COVID-19 is creating urgent and unprecedented challenges for the most vulnerable in our communities. Kim Parlee speaks with Andrea Barrack, Global Head, Sustainability and Corporate Citizenship, TD Bank Group, about how TD is actively supporting individuals and organizations in need.
- Hello and welcome to Money Talk's COVID-19 daily bulletin for Wednesday, April 22. I'm Anthony Okolie. In a few minutes, Kim Parlee will be speaking with Andrea Barrack, Global Head of Sustainability and Corporate Citizenship of TD Bank on how TD is supporting the most vulnerable in our communities affected by the pandemic. But first, a quick wrap of today's market news.
Canada's annual inflation rate tumbled to a near-five-year low of 0.9% in March as a COVID-19 crisis and an oil-supply war slashed gasoline prices at the pump.
The US Senate passed a max of $484B small-business aid package after the first loan program ran out of money last week. The bill now goes to the house for a vote on Thursday.
With movie theaters closed and no live sports events, video streaming is one of a few areas that has seen increased usage. Late Tuesday, Netflix reported its biggest quarter ever for new subscribers, adding nearly 16 million new members. Finally, grocery giant Metro reported higher second-quarter profits from a year ago as shoppers began stocking up on food items due to the pandemic crisis.
And that's a wrap of the news. As promised, Kim's conversation with Andrea Barrack.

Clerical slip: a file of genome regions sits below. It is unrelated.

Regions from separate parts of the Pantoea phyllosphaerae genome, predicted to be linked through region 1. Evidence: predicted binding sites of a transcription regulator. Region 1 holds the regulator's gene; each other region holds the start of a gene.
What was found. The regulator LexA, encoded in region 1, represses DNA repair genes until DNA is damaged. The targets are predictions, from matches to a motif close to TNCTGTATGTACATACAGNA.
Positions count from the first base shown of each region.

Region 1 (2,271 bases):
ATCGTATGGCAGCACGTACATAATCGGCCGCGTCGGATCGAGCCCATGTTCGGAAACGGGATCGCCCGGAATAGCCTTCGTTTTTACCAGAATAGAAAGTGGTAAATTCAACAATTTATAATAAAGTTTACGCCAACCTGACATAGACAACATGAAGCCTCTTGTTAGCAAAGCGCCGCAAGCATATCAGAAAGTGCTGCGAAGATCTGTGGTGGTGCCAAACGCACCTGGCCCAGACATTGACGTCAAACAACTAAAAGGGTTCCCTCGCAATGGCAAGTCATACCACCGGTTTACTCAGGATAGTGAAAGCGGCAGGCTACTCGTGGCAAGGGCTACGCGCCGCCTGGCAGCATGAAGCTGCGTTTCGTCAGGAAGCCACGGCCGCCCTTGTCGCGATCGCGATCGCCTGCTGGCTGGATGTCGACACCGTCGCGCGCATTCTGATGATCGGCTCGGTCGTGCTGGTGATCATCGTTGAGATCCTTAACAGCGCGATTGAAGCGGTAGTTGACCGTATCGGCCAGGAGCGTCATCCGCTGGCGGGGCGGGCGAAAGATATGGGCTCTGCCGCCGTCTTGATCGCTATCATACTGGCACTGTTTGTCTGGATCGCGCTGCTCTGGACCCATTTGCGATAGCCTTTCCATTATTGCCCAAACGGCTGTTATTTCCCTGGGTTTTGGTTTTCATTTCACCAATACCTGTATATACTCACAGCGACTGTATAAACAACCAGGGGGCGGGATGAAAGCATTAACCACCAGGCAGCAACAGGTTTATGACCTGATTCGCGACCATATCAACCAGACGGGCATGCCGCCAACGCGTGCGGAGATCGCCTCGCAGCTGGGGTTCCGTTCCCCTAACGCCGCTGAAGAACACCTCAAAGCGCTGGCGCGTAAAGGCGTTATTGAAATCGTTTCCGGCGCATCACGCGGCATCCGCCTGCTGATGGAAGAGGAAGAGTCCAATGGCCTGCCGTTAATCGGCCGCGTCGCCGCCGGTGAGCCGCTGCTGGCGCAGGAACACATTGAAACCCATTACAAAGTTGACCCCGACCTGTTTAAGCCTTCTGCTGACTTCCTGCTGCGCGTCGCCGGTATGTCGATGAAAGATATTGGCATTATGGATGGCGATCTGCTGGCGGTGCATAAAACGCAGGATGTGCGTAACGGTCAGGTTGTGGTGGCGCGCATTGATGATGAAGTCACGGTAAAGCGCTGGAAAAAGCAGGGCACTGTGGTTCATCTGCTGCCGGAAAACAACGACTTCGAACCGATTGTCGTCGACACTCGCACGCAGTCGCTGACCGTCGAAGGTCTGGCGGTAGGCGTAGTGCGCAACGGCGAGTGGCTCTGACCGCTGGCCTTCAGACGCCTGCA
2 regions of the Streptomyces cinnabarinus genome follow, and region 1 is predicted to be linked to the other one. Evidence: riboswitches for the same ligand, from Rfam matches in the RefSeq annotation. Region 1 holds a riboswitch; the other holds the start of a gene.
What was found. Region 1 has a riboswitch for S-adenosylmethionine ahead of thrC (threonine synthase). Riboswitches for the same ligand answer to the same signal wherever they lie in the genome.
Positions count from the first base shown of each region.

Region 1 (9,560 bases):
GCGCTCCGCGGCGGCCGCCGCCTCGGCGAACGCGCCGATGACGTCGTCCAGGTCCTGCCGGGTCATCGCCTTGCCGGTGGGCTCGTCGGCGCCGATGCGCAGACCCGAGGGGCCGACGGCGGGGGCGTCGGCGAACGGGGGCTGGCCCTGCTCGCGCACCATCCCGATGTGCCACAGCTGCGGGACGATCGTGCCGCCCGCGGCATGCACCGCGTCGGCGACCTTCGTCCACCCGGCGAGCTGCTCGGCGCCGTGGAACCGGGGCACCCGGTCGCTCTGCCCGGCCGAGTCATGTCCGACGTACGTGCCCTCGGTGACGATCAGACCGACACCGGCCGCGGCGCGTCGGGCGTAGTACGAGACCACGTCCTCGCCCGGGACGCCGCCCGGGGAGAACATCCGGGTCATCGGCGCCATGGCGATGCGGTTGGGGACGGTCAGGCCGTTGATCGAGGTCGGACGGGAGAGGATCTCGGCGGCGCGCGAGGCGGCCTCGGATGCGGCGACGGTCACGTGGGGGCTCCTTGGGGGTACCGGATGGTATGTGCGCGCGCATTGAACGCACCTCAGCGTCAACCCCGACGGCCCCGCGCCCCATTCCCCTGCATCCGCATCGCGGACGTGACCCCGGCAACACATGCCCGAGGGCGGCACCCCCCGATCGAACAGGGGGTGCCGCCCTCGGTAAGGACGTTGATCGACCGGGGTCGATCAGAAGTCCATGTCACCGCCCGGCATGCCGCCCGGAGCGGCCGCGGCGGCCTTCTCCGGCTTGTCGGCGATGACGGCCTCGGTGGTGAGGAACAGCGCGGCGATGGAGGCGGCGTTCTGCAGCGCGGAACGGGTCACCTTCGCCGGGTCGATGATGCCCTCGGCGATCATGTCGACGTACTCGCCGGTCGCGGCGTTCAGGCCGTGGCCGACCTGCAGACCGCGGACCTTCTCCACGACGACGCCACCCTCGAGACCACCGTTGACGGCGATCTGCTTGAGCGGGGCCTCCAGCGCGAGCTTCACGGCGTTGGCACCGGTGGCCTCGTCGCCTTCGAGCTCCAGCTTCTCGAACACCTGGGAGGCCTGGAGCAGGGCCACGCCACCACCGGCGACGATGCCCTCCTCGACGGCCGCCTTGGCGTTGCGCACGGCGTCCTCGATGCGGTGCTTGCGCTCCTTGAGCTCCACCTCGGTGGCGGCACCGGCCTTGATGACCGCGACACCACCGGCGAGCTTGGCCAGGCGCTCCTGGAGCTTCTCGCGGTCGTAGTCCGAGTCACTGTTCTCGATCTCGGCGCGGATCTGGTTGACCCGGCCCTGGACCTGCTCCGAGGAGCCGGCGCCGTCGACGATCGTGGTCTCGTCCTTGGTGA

- Andrea, I want to start with your thoughts on what COVID-19 has done to the most vulnerable parts of our population.
- Yeah. Unfortunately, it is a disease that we're seeing really disproportionately, I think, affect those who are at risk. And depending on where you are, that can be different populations. A lot of times it's people who are low income or living on the edges of poverty. Other times it's racialized. We're seeing that, certainly, a lot more in our US market where Hispanic and black populations have a much higher contraction of the disease but also higher mortality rates.
And then if you might imagine, those who are forced to actually live in cramped quarters and inadequate housing, obviously, the spread of the virus is so much more profound. We're seeing that in long-term care homes, but there's certainly a lot of other housing situations on indigenous communities and in homeless shelters where we're seeing that as well.
- When I’ve talked to you in the past-- and I remember when you launched the TD Ready commitment and talked about the four pillars-- the four pillars seem that much more pertinent today than they even seemed back then. How has this crisis impacted that and TD's involvement?
- Yeah. We didn't mean to be so prescient, I think, in our hypothesis of how we could have the most impact on a better future. But we did really recognize the interplay of health, financial, social, and environmental factors. And unfortunately, the COVID virus is a perfect example and a demonstration about how those things are so interconnected and how one really impacts all of the rest.
We're seeing even in our cities, in Toronto here, where there's not enough urban green space for everyone to be, and people are crowding. And so certainly that has an environmental component. We know that social isolation is something we try to avoid because it has health outcomes that are not positive. But in this instance, we're telling people they need to be socially isolated
and all of the impacts that has on people's financial security. And certainly, we're a financial institution. We see that with our individuals, with our small businesses, and many others who are really struggling.